Consider firstly the term 'religion' itself. In Christian tradition, religion is given definitive meaning in and by the Gospel. For Jesus of Nazareth himself, the approach of God testified by and embodied in himself reveals the definitive meaning of God-given religion. It discloses in itself the sovereignty of God, the divine covenant, the temple and sacrificial rites, and the Law, in their definitive meaning. In so doing it relativises these elements of religion as they had been understood traditionally. Thus regarding the Law, on the one hand Jesus attacks the exaltation of religious ritual at the expense of religion in its God-given meaning (see Mark 7.1-23; see also controversies related to keeping the sabbath. This critique was carried forward by the early church when it decided not to impose the Law upon gentile Christians). On the other hand Jesus 'radicalises' the law of Moses (see Matthew 5.17-48), disclosing the true intentions of God which had lain behind it. Such concern for the true meaning of religion had precedent, of course, within Jewish religion, above all in the teaching of the prophets: the temple, sacrificial rites, and the monarchy had all been challenged by the prophets when they had become wrongly exalted in place of, rather than mediating, God's call to obedience in matters of justice and mercy.
When religion is allowed to be defined radically by the Gospel in this way, how shall we see in relation to this, 'religion' as it is otherwise defined e.g. by sociologists? The latter will be seen to stand in ambiguous relation to the promises and purposes of God proclaimed by the Gospel; it may be a matter relatively indifferent to, or even resistant to, Christian mission. Therefore Lesslie Newbigin, recalling the fourth Gospel's description of Jesus as 'the light that gives light to every man', can remark: '"the light" is not to be identified with the religious life of men; religion is in fact too often the sphere of darkness, Christian religion not excluded'7. The ambiguities here are complex. Often 'secular' sociological definitions of religion conceal the tacit influence of the Gospel, including the meaning of the terms in which such definitions are couched. Again, world religions as they confront us today have often been affected by exposure to the Gospel and to Western culture which itself stands in real, although ambiguous, relation to its own Christian heritage. At the same time the Gospel repeatedly inspires among its own converts impatience with Christian religion in its common forms. This impatience is found both on the one hand among Christians who call their fellow-believers to greater commitment to the public, social dimensions of the Gospel, and on the other hand among Christians who call their fellow-believers to greater personal commitment to and relationship with God.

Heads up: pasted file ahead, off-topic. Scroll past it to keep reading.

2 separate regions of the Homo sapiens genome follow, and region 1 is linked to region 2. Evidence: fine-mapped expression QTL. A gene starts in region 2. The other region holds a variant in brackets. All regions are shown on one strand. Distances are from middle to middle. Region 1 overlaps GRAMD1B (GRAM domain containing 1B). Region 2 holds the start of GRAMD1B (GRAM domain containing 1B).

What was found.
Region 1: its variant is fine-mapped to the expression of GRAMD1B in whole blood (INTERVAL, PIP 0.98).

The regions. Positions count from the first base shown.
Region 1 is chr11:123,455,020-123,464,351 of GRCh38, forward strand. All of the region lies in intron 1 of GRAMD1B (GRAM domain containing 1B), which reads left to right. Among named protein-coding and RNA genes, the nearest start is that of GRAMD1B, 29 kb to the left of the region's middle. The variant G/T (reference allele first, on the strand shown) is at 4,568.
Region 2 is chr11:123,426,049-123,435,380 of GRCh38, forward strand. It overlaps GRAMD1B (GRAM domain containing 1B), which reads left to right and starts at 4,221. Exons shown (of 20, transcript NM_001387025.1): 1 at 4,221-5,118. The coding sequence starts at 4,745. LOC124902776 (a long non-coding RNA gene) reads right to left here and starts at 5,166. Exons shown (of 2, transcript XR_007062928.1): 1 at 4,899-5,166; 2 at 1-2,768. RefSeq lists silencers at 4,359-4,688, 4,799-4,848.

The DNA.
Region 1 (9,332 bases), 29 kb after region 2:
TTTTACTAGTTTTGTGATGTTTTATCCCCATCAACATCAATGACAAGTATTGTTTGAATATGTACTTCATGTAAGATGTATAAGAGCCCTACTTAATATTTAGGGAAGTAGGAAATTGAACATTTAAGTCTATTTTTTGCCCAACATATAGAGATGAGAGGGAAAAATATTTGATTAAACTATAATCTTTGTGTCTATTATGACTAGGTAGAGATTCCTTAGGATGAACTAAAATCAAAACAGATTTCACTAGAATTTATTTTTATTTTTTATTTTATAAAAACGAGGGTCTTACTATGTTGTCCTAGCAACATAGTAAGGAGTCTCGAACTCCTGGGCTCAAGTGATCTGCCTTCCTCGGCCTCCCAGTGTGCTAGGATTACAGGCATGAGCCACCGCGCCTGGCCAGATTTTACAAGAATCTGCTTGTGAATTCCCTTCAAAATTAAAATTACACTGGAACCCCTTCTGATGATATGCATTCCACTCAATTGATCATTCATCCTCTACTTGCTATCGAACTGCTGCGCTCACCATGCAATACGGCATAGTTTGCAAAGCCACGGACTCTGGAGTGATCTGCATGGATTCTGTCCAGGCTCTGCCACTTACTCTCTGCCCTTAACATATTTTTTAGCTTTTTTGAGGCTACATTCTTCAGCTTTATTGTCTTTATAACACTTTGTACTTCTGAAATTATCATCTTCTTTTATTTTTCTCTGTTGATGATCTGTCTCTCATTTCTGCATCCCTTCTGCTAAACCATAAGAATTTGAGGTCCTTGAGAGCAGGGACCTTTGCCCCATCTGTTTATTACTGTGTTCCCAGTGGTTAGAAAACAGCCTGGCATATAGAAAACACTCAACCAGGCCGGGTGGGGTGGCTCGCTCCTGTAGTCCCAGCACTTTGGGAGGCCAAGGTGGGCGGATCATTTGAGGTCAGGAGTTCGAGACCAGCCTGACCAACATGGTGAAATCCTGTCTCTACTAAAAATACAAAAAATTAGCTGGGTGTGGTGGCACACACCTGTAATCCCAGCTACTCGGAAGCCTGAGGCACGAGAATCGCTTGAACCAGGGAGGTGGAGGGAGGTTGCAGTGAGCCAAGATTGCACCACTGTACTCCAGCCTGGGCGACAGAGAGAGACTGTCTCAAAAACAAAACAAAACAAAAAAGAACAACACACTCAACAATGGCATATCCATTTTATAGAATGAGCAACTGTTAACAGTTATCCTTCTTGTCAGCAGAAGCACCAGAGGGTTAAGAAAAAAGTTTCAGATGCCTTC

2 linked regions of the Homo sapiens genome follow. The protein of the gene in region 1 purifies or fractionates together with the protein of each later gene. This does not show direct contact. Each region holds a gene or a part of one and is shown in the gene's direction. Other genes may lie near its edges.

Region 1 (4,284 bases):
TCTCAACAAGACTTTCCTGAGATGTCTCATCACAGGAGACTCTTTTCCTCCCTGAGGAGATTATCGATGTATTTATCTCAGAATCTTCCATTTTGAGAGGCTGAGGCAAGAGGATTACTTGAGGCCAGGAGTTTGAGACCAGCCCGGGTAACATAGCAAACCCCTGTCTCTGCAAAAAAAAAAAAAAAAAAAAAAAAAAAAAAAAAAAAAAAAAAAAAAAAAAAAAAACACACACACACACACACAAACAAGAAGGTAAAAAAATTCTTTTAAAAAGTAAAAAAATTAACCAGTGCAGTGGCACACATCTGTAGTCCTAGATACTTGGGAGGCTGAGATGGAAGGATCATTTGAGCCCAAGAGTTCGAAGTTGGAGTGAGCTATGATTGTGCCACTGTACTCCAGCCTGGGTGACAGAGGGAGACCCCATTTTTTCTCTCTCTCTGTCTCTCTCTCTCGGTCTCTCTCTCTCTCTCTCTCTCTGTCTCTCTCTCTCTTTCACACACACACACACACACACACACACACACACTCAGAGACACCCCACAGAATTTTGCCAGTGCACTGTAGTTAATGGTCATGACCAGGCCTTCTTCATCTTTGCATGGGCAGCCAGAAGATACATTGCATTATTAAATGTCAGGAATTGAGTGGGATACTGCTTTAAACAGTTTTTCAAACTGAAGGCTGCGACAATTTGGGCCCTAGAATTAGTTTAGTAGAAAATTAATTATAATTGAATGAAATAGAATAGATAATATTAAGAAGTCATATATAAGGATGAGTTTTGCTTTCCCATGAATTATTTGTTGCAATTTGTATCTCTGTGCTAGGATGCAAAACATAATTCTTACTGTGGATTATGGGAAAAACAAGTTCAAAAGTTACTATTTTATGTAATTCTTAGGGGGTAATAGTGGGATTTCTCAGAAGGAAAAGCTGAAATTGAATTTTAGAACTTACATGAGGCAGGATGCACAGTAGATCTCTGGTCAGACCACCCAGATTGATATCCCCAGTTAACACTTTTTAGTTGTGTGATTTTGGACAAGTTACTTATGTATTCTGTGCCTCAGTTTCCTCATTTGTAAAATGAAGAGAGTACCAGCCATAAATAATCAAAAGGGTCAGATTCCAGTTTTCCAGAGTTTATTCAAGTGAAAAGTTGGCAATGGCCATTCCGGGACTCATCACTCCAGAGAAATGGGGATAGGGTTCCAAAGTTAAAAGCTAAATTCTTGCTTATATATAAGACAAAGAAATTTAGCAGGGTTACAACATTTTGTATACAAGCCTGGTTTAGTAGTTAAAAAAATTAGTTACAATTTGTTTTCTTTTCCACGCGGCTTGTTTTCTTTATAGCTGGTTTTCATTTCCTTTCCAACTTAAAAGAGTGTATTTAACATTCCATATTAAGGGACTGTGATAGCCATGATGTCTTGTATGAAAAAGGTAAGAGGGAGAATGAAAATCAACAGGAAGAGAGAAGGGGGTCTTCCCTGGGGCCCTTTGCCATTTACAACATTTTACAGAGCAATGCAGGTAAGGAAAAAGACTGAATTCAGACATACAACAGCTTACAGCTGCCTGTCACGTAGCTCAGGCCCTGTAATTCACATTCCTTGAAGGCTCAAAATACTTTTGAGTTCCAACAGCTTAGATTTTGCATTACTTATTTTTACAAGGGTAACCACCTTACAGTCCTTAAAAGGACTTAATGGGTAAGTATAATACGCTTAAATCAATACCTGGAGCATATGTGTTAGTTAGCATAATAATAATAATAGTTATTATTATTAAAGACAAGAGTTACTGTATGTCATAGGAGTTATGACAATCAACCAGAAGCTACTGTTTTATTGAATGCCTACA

When we turn from the relation to the Gospel of religion in Christian tradition to consider the relation to the Gospel of believing, belonging, choice and obligation, we meet with parallel issues. Turning firstly to belief, we find something at the heart of the Gospel itself. God is acclaimed as acting through Jesus Christ to awaken belief in Jesus as the Christ, the Son of God. This belief is foundational for Christian life. It involves recognising and turning to Christ as the source and goal of life, and entrusting oneself to him in obedience; it means at once 'belief in' and 'faith in' Christ. Such belief is a prominent theme in all four Gospels; especially in the Gospel according to John one finds passages such as 'so that through him all might become believers' (1.7); 'this is the work that God requires: to believe in the one whom he has sent' (6.29); 'whoever believes has eternal life' (6.47). In many Gospel stories, healing and deliverance follow upon the awakening of belief and trust in Jesus as the awaited Messiah. In the Church, public declaration of belief in God as Father, Son and Holy Spirit is central to the admission of individuals, at their baptism, into its fellowship.
The nature of such belief reflects precisely the mystery of the One in whom belief and trust are placed. Importantly, we should note, for the believer belief is also irreducibly belief and trust in One to whom we all belong. Believing and belonging are inseparable. I shall return to this below.
How does such belief relate to belief otherwise defined - for example, to belief understood as the affirmation that certain propositions are true? On the one hand it is by no means divorced from such intellectual understanding; indeed it properly gives rise to credal affirmations. On the other hand it is not reducible to assent which is merely intellectual; in itself the latter grasps neither the primary reference and intentionality of Christian belief, nor its own relation to other affirmations within the whole, life-embracing commitment of faith.